Last week, WW wrote about Jeff Anderson, a Beaverton School District bus driver who was forced into early retirement after taking CBD tincture and failing a drug test. Anderson blames the cannabis store clerk for telling him he could use the tincture to treat pain from psoriatic arthritis and still pass a urinalysis. Here's what readers had to say.
Michael Richards, via Facebook: "Should have Googled it."
Branwen-Saoirse NiCheallaigh, via Facebook: "The employee should not have assured him of anything, but he also should not have been so easily assured. Taking a pot-based product when you really, really, really can't afford to test positive for pot is risky business. Anyone with half a wit could figure that much."
Seems2Me, via wweek.com: "His story highlights a problem I've seen half a dozen times this year: people with legitimate health problems 'consulting' with dispensary sales staff. This is essentially practicing medicine without a license."
Michelle Fischer, via Facebook: "I feel terrible for this man. I now never trust a budtender to give me information about marijuana."
Denise B. Ackerman, via Facebook: "He wasn't driving a school bus high on cannabis, he was simply controlling his pain. He actually was saving the district money by not getting pharmaceutical drugs and increasing his district-provided health care insurance."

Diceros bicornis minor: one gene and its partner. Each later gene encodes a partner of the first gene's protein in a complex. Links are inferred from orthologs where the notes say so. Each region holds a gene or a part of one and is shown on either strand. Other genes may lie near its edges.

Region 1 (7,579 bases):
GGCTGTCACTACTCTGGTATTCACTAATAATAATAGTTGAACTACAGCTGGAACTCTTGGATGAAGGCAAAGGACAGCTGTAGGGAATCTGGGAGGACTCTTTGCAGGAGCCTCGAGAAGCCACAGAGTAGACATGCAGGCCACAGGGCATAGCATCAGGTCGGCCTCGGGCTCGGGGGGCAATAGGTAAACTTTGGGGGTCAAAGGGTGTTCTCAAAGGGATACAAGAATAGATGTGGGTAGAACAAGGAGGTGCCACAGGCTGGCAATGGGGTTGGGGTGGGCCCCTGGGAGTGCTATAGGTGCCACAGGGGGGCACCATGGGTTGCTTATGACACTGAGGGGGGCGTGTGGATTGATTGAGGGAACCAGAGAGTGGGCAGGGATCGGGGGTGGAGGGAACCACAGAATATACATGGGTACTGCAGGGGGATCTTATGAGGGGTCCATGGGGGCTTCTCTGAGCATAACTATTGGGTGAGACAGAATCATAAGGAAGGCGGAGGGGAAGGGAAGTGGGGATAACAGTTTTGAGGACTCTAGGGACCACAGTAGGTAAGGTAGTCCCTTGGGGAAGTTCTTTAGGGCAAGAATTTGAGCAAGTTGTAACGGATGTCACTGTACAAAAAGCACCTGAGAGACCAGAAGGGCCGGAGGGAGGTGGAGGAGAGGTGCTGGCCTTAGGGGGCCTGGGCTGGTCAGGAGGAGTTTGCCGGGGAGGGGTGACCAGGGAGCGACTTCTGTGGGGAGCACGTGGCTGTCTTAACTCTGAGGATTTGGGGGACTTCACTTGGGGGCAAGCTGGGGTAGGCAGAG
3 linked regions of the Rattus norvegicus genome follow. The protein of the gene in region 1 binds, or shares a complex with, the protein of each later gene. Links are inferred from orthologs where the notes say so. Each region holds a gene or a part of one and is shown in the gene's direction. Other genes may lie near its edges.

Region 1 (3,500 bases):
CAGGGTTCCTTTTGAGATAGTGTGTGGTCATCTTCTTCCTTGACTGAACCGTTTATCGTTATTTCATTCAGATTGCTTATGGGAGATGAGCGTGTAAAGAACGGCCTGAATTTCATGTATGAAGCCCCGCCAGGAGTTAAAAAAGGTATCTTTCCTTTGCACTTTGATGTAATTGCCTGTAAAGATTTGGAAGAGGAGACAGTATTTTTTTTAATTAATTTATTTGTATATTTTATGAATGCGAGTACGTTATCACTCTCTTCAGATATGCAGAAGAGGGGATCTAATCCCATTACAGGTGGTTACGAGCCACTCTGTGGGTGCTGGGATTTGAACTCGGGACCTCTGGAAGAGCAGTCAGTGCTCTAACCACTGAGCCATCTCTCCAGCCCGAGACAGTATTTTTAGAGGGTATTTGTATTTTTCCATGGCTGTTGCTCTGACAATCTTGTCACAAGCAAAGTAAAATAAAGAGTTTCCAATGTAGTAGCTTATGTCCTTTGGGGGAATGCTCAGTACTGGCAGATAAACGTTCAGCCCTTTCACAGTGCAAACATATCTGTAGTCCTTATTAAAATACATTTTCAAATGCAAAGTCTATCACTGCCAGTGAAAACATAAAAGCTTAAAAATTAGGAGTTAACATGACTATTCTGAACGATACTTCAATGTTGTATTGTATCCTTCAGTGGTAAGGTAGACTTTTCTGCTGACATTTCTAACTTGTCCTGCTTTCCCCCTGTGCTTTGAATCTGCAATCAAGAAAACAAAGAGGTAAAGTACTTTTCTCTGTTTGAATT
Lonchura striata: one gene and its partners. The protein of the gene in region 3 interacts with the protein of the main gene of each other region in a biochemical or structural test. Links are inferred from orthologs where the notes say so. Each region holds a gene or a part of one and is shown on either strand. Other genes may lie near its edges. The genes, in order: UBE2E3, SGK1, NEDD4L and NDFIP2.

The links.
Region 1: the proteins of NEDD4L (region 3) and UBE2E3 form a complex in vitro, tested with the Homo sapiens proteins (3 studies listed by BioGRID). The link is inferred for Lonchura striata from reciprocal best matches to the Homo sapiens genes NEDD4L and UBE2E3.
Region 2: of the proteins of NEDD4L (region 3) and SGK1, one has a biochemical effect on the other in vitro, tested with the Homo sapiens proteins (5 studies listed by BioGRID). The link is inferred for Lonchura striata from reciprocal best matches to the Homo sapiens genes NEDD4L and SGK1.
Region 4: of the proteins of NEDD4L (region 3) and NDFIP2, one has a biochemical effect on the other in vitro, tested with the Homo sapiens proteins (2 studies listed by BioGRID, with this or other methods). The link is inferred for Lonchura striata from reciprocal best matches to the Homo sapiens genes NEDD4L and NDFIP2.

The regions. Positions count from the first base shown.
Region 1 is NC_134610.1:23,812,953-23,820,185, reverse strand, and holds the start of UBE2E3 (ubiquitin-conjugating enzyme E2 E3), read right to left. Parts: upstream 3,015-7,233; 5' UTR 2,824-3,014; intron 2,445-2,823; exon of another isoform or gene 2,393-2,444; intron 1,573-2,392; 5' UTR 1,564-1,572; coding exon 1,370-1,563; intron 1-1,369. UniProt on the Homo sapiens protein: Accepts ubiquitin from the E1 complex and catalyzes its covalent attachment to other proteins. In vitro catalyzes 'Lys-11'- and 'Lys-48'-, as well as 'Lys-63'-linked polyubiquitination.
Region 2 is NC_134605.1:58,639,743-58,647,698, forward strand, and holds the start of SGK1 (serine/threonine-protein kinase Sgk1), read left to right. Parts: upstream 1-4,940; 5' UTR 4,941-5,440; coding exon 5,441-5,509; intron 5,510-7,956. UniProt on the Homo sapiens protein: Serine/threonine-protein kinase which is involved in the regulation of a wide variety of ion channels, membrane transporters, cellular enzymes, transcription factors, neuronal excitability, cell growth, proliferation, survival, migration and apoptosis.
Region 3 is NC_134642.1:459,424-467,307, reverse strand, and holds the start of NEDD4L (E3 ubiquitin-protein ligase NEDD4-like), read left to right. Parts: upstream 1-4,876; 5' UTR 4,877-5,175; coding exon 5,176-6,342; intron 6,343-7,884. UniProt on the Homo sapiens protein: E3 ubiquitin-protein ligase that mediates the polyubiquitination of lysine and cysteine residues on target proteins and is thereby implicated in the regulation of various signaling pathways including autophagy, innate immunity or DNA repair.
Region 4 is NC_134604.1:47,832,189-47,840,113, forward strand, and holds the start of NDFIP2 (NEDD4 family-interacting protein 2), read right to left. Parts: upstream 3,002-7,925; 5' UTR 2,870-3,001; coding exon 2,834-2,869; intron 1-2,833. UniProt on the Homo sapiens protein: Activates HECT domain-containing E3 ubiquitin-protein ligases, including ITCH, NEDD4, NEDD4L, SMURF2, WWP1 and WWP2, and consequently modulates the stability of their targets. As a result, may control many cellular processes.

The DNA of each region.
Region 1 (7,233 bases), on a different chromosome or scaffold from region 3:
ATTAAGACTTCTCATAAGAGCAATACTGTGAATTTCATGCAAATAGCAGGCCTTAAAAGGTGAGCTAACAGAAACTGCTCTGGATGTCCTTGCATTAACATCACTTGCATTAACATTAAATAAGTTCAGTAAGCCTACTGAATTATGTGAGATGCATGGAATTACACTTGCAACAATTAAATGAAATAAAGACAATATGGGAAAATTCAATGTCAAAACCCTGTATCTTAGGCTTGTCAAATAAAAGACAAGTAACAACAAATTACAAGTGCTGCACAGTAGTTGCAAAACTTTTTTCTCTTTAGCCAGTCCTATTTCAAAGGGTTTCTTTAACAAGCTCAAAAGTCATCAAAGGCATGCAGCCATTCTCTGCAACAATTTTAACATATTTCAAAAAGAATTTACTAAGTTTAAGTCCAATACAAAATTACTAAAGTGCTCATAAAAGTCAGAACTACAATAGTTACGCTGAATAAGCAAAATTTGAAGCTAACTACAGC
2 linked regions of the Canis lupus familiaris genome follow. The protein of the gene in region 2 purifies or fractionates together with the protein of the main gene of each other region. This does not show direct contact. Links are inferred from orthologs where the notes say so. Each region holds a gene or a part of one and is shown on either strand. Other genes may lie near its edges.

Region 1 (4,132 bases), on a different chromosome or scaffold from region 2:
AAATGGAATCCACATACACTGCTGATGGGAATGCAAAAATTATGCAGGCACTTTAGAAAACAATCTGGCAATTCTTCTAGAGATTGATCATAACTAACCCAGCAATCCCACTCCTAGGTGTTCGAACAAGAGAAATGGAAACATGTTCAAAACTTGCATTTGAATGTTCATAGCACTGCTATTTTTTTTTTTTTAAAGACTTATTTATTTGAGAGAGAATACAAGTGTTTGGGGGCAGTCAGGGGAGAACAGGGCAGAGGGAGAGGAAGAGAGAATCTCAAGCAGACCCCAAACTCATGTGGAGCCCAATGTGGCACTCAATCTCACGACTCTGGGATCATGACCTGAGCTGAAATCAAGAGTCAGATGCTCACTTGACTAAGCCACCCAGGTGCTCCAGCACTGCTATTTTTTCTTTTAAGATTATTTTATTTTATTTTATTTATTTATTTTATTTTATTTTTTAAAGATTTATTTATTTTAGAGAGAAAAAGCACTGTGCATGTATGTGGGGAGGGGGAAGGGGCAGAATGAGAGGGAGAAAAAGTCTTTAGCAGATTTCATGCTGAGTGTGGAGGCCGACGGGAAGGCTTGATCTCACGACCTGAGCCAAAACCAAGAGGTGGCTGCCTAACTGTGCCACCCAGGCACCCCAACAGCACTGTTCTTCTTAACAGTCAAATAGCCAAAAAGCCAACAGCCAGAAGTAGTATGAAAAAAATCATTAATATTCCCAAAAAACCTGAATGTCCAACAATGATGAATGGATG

Robert Pyles, via Facebook: "If Oregon wants the revenue, they need to make employers be more lenient or just stop testing for pot all together."
Bob Sterry, via Twitter: "Of course, had he become addicted to OxyContin he'd still be on the job."
Sean Fleckenstein, via Facebook: "Well, I guess he should've drank himself into an alcoholic stupor or fouled his lungs with cigarettes. Drug tests for cannabis are hypocritical and should be illegal. Where's all this freedom we keep getting lectured about?"
Container of Multitudes, via wweek.com: "We can't have people high on the job, doesn't matter if it's weed or meth or alcohol, so there will always need to be some sort of testing. But people like this should have some sort of recourse."
Capt'n, via wweek.com: "Don't ask the lady at the liquor store for advice about your liver, the guy at the 7-Eleven about lung cancer and the kid at the candy store about diabetes. These people are not pharmacists or doctors."
Willamette Week's Beer Guide magazine misstated the amount of beer produced by Fort George Brewery last year. The correct figure is 20,000 barrels. WW regrets the error.